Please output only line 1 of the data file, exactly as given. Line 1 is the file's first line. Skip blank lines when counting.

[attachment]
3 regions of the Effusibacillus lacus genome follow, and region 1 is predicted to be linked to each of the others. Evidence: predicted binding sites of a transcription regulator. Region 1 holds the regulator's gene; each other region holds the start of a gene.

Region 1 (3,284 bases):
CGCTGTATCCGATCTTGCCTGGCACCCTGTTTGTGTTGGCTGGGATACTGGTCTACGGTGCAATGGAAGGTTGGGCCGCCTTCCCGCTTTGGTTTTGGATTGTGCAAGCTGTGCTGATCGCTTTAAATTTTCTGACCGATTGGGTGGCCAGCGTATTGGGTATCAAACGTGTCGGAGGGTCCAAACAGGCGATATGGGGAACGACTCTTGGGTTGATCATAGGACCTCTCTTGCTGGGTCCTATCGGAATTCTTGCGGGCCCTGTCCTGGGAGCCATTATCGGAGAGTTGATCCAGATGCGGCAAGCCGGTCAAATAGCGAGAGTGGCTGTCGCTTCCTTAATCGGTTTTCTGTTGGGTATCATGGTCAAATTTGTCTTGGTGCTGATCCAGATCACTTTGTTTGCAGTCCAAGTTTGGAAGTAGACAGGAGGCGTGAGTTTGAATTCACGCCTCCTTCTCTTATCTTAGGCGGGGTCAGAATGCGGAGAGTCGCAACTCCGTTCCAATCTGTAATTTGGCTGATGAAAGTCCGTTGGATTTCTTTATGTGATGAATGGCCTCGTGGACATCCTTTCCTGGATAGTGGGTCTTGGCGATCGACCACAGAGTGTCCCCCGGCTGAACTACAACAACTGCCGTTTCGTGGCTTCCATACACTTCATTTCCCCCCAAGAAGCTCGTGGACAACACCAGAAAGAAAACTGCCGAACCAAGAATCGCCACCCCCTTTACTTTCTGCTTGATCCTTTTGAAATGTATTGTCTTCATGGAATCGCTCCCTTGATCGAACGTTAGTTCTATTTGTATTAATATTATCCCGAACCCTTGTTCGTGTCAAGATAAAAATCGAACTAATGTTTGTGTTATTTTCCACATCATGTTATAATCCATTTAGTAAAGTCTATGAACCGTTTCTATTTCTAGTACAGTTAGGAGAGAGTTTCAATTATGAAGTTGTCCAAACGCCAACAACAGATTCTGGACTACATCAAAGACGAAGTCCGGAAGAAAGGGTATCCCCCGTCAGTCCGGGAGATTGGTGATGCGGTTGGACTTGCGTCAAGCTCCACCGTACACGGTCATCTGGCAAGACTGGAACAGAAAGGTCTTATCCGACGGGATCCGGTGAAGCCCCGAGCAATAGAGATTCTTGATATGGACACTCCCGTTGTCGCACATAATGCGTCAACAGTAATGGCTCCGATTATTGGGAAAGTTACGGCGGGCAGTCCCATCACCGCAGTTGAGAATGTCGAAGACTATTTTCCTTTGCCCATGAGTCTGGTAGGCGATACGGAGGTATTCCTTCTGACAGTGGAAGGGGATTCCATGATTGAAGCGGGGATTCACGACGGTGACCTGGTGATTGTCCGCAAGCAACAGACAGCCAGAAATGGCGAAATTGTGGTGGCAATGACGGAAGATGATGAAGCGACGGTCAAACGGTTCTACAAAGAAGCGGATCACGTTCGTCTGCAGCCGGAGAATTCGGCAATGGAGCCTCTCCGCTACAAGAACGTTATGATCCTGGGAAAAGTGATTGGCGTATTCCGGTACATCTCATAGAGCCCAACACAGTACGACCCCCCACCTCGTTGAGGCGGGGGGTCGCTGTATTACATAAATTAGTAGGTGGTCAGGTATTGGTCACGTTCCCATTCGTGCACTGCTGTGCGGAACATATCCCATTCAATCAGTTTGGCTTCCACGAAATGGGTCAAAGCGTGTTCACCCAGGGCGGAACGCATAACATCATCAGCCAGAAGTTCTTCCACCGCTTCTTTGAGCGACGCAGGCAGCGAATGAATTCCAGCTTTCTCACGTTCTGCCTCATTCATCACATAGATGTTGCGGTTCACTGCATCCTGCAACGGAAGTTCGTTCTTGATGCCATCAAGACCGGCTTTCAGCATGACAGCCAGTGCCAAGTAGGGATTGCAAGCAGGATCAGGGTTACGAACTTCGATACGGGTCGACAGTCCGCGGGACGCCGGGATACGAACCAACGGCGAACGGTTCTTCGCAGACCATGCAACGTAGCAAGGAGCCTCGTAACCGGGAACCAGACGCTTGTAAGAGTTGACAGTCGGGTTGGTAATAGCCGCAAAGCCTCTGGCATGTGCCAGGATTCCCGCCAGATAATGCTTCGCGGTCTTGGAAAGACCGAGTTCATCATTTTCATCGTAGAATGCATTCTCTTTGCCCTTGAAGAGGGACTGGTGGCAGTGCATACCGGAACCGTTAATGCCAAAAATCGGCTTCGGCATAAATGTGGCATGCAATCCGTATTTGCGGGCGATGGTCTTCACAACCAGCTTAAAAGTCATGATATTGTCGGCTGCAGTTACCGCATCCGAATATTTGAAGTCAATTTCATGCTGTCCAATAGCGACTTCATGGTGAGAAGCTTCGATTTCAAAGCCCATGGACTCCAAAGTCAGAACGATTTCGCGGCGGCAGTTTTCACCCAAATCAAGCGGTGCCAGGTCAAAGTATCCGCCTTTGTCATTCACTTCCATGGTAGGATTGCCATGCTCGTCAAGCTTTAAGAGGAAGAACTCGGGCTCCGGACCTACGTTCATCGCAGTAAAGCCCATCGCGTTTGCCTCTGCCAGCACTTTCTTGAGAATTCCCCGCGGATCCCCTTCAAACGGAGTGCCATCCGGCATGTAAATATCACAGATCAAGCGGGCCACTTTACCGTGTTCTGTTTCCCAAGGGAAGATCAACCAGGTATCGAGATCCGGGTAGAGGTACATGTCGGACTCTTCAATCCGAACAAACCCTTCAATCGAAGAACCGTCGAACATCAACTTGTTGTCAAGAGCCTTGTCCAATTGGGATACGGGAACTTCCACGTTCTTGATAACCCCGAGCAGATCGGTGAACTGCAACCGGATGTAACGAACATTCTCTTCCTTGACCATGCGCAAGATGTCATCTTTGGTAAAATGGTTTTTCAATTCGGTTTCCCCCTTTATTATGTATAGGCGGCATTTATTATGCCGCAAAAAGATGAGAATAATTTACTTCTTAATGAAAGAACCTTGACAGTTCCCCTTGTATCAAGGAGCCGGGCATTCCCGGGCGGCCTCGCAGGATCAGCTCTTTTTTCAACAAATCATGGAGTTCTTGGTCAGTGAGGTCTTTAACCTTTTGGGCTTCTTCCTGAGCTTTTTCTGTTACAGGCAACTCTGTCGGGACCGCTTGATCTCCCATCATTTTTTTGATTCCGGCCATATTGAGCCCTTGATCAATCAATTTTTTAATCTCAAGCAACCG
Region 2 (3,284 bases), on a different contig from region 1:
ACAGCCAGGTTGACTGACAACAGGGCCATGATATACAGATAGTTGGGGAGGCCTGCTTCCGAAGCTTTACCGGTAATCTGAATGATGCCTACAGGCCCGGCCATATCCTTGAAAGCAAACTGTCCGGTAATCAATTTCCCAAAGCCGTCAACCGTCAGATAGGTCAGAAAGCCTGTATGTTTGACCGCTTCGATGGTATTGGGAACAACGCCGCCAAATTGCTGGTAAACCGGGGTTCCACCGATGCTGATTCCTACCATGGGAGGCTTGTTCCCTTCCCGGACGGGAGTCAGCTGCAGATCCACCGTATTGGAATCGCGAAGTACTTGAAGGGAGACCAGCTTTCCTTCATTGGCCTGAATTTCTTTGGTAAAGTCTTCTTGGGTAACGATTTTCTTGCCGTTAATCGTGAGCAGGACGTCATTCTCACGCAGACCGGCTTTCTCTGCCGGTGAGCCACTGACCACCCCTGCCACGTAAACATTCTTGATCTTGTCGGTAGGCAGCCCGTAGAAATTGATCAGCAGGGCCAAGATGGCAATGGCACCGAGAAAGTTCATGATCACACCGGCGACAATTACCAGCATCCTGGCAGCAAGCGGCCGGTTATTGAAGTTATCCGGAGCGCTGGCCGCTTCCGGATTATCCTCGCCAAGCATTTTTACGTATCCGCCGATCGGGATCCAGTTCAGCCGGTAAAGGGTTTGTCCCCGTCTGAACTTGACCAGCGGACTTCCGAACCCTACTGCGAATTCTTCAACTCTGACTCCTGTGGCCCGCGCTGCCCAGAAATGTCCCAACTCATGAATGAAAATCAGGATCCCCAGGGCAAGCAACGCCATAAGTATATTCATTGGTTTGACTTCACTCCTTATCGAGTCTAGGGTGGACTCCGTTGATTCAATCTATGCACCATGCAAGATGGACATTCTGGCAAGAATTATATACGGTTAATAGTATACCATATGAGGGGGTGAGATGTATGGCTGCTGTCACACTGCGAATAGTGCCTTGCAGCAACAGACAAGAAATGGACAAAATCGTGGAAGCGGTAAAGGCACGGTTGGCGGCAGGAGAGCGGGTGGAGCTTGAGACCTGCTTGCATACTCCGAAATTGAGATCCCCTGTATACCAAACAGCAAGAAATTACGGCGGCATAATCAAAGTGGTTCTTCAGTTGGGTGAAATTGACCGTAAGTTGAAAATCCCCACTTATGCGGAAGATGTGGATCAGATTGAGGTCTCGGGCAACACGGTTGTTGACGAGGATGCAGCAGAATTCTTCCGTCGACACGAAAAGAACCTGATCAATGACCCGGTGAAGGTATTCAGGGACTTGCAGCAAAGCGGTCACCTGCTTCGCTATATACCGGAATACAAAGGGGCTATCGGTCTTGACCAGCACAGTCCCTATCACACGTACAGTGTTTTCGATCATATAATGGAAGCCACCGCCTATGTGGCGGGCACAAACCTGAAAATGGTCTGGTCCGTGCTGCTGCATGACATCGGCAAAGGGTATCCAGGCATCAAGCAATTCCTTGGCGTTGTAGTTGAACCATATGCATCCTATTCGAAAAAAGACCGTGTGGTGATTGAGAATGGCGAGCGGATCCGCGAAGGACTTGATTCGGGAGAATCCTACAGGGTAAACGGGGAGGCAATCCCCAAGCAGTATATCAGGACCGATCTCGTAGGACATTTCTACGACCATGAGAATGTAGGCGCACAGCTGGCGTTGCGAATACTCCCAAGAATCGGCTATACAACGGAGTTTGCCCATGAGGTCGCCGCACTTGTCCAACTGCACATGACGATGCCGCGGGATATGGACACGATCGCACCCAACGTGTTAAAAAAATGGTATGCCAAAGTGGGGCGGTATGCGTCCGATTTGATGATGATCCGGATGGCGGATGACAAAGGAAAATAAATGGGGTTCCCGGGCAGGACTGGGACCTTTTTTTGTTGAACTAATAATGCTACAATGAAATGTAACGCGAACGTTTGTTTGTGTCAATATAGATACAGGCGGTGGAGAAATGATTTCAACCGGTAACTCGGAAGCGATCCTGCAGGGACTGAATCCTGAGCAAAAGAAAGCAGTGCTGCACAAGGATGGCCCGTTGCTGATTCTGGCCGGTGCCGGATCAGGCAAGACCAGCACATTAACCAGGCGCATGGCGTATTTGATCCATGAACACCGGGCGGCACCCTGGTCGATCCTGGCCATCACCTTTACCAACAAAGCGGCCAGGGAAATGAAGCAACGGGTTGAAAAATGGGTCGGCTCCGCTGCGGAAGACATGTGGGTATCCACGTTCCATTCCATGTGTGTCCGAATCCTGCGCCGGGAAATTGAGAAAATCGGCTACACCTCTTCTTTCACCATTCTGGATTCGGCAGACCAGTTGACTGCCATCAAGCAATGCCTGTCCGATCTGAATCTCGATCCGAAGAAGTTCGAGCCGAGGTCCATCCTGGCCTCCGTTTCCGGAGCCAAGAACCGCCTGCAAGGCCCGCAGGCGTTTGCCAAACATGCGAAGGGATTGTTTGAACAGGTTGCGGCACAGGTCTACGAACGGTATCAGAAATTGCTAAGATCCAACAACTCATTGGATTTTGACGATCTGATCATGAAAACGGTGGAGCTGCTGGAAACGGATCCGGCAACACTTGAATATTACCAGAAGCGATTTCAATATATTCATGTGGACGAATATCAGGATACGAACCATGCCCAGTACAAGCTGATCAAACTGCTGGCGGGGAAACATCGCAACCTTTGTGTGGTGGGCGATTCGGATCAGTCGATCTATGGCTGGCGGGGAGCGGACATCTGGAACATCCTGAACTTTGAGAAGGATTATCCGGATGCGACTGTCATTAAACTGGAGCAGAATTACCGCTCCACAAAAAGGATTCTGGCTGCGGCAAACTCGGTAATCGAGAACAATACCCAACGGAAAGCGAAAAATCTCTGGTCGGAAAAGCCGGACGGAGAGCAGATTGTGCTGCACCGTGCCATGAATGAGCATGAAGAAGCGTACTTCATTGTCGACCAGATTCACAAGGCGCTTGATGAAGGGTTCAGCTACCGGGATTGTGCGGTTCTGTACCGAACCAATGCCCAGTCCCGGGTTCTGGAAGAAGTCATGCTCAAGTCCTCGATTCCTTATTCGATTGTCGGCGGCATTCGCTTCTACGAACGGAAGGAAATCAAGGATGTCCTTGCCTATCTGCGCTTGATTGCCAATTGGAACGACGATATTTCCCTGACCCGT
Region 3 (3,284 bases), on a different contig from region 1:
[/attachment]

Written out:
3 regions of the Effusibacillus lacus genome follow, and region 1 is predicted to be linked to each of the others. Evidence: predicted binding sites of a transcription regulator. Region 1 holds the regulator's gene; each other region holds the start of a gene.